Dr. Wyche's Yellow Tomatillo
- Yellow fruits with purple blush
- Fruits grow to 1-2 inches in diameter
- Very productive
- 90-100 days from transplant
Given to SSE by Suzanne Ashworth, who obtained the seeds from the late Dr. John Wyche. Unique yellow tomatillo with contrasting purple blush (1½" diameter), delicious sweet flavor. Very prolific and easy to grow. 90-100 days from transplant.
Learn to Grow Dr. Wyche's Yellow Tomatillo
Start Indoors: 6 weeks before last frost
Germination: 14 Days
Plant Outdoors: 24-36” Apart
Light: Full Sun
Instructions - Culture is very similar to tomatoes. Sow seeds indoors ¼" deep. Transplant outdoors when soil has warmed. Plants are self- supporting, but sprawl over a large area. Cage or trellis when space is limited.
Ratings & Reviews
Easy to grow, good for canning
These took a while to get started and produce (Zone 4), but once they took off, they were very prolific. Lots of small (1-2 inch) fruits, great flavor and quality. The husk forms first and then the fruit grows into the husk over time. They needed lots of supports - even my largest tomato cages couldn't contain them!
This was my first time growing tomatillos and my first thought when harvesting them was: So that's what they're supposed to be like! The tomatillos we get in the store in the northern states are often past their prime by the time they reach us. These are firm and fresh, with little to none of the sticky coating under the husk that you see with store-bought. I ended up canning most of my harvest as a tomatillo salsa.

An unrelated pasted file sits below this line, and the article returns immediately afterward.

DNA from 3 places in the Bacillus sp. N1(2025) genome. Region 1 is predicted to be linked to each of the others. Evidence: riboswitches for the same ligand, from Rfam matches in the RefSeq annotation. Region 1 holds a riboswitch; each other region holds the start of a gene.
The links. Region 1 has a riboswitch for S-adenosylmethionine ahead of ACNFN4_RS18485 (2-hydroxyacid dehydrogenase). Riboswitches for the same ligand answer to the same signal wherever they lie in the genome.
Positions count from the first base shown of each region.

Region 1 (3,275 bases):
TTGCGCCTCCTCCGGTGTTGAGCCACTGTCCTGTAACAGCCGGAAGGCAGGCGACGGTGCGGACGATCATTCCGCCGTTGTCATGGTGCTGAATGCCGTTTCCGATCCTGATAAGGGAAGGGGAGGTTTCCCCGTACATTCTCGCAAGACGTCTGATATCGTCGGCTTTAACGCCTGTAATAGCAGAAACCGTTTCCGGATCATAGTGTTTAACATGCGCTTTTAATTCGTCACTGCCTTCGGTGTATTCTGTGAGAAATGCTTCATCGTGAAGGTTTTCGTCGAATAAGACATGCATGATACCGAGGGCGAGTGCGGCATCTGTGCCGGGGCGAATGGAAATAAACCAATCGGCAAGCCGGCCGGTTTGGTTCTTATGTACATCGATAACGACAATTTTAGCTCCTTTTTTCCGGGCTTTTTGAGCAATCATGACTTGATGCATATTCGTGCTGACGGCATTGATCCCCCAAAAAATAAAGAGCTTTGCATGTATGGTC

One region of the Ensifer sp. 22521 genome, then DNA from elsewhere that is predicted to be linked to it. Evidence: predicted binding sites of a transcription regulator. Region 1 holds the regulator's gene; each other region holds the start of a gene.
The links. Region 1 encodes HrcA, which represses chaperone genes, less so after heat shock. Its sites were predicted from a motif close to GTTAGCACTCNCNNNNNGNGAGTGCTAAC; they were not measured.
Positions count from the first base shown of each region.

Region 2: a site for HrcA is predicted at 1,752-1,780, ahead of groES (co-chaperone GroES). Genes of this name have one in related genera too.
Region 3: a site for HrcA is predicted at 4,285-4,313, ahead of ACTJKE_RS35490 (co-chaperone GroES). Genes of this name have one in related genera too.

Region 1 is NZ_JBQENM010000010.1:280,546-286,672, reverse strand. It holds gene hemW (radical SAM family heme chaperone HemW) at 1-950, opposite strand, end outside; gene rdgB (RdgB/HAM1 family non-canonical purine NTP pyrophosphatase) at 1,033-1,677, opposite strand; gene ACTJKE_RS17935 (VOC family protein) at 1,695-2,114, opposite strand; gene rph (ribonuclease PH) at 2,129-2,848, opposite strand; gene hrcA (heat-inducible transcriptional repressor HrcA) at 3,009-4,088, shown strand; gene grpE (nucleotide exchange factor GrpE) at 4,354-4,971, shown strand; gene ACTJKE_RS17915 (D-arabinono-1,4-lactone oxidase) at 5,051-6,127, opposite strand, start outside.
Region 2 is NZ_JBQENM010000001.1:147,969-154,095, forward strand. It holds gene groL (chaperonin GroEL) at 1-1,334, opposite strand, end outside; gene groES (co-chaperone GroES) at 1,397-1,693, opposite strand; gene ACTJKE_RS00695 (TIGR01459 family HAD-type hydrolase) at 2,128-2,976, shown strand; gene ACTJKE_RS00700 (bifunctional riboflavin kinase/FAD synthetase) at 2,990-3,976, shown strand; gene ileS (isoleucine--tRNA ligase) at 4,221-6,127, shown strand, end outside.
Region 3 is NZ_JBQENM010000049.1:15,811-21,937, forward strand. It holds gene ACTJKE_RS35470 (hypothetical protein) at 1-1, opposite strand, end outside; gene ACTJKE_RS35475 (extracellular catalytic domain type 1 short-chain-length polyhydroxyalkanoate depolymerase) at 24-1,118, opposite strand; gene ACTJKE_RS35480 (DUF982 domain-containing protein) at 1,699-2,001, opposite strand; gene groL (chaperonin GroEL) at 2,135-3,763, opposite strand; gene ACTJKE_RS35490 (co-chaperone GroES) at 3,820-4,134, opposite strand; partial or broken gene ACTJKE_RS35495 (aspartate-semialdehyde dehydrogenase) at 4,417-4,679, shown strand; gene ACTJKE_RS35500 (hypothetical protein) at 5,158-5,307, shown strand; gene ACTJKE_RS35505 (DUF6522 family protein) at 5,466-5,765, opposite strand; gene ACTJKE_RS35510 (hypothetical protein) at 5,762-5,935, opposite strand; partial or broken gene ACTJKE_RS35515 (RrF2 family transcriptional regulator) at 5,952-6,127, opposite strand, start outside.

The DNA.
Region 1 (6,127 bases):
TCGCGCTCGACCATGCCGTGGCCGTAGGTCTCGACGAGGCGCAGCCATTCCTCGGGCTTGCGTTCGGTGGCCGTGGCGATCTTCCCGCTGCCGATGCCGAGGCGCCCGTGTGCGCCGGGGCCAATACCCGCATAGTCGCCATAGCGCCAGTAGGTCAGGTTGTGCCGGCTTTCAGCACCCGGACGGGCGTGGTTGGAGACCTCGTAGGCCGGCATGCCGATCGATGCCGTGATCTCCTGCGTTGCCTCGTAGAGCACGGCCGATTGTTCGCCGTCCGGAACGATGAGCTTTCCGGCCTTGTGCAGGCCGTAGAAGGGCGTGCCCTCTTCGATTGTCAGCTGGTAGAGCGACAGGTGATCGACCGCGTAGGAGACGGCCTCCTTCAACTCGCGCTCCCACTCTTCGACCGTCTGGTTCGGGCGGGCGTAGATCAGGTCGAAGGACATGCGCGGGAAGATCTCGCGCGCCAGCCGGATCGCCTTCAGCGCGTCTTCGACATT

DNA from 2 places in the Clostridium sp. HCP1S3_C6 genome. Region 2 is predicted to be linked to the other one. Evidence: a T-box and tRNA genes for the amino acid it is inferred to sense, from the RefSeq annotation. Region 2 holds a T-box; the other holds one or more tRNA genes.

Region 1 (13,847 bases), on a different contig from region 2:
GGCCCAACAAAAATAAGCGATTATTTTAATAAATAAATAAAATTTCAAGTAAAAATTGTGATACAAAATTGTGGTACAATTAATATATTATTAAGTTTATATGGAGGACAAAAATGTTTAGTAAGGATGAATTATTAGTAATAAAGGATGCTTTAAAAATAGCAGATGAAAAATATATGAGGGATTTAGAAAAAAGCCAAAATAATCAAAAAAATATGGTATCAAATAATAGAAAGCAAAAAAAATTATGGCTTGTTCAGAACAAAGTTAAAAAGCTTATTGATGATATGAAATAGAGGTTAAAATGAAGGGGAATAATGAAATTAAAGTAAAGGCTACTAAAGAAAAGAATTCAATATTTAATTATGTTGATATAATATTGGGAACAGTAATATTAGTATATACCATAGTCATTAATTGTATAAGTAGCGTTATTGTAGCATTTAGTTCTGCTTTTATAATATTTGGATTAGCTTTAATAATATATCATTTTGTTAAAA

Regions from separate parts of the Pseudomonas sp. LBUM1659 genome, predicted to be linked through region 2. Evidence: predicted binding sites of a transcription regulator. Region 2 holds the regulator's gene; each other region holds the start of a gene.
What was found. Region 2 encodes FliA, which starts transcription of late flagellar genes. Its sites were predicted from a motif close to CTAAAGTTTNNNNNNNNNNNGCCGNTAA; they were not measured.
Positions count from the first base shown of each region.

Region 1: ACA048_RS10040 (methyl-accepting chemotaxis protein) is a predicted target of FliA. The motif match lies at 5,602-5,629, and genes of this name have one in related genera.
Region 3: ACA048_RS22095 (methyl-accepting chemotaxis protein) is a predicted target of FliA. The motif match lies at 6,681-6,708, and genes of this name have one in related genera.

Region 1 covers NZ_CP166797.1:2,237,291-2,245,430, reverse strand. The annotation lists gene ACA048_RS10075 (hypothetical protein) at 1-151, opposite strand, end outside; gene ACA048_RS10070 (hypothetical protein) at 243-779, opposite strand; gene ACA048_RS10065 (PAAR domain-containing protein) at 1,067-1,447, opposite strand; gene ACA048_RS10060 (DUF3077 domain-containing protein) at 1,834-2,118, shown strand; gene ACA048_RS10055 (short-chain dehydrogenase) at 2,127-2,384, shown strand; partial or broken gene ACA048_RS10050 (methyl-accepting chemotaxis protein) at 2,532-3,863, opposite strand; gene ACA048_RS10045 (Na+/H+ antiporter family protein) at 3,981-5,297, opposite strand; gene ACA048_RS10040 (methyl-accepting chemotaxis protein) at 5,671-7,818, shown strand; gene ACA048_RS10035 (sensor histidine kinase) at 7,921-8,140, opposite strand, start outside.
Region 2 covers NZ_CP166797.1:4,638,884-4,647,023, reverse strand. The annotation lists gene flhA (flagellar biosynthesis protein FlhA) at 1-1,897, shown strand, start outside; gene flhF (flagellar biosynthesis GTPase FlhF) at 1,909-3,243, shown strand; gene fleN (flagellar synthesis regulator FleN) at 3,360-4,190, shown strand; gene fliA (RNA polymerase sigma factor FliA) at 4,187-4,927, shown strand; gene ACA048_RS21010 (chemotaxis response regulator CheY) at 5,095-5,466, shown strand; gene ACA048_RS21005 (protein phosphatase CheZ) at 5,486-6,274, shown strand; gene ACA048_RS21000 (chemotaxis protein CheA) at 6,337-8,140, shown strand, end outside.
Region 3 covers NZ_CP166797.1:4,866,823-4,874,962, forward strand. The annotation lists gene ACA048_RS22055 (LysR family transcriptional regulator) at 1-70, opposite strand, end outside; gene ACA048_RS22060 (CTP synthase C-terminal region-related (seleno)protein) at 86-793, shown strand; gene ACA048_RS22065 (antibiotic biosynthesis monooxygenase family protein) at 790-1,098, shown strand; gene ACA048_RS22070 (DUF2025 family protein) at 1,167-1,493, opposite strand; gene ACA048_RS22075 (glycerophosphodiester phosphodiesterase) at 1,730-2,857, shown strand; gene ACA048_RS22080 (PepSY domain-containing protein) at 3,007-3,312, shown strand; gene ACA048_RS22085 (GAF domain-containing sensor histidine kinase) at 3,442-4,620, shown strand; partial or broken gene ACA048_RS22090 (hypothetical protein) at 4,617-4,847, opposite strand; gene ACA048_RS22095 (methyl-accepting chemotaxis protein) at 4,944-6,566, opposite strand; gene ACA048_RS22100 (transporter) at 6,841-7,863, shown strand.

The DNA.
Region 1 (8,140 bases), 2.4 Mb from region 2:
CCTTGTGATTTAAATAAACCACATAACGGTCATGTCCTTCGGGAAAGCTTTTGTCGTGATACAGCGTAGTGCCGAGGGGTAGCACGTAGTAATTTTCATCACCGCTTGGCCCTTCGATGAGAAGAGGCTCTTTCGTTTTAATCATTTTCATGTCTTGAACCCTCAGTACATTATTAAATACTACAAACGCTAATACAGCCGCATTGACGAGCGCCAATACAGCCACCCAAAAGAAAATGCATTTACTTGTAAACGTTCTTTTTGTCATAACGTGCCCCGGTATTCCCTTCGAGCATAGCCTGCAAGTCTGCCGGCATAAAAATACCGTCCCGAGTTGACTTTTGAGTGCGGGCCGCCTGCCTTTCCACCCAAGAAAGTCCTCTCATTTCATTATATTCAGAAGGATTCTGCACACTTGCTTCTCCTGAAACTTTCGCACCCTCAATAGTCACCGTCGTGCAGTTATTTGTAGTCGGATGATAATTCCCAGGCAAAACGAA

Productive and delicious--needs support!
These are super productive plants. They did take quite a while to get started, and really only began to take off with late spring heat here in California 9b. But now we've got an endless supply of small, mostly about 1" tomatillos with delicious flavor. Mine tend to drop off the plant as they turn yellow, and I haven't seen the purple mottling in the photos for what its worth.
Worth noting: I agree with the other reviewer who notes the need for very good support or trellising! I neglected this at first and now am scrambling to tie up the plants mid summer. Early in the season they may look like they'll be able to support themselves, but by mid-summer the branches start to flop over--so make sure to stake or cage or otherwise trellis. That being said, they don't seem to mind very much and continue to pump out buckets of tiny tomatillos.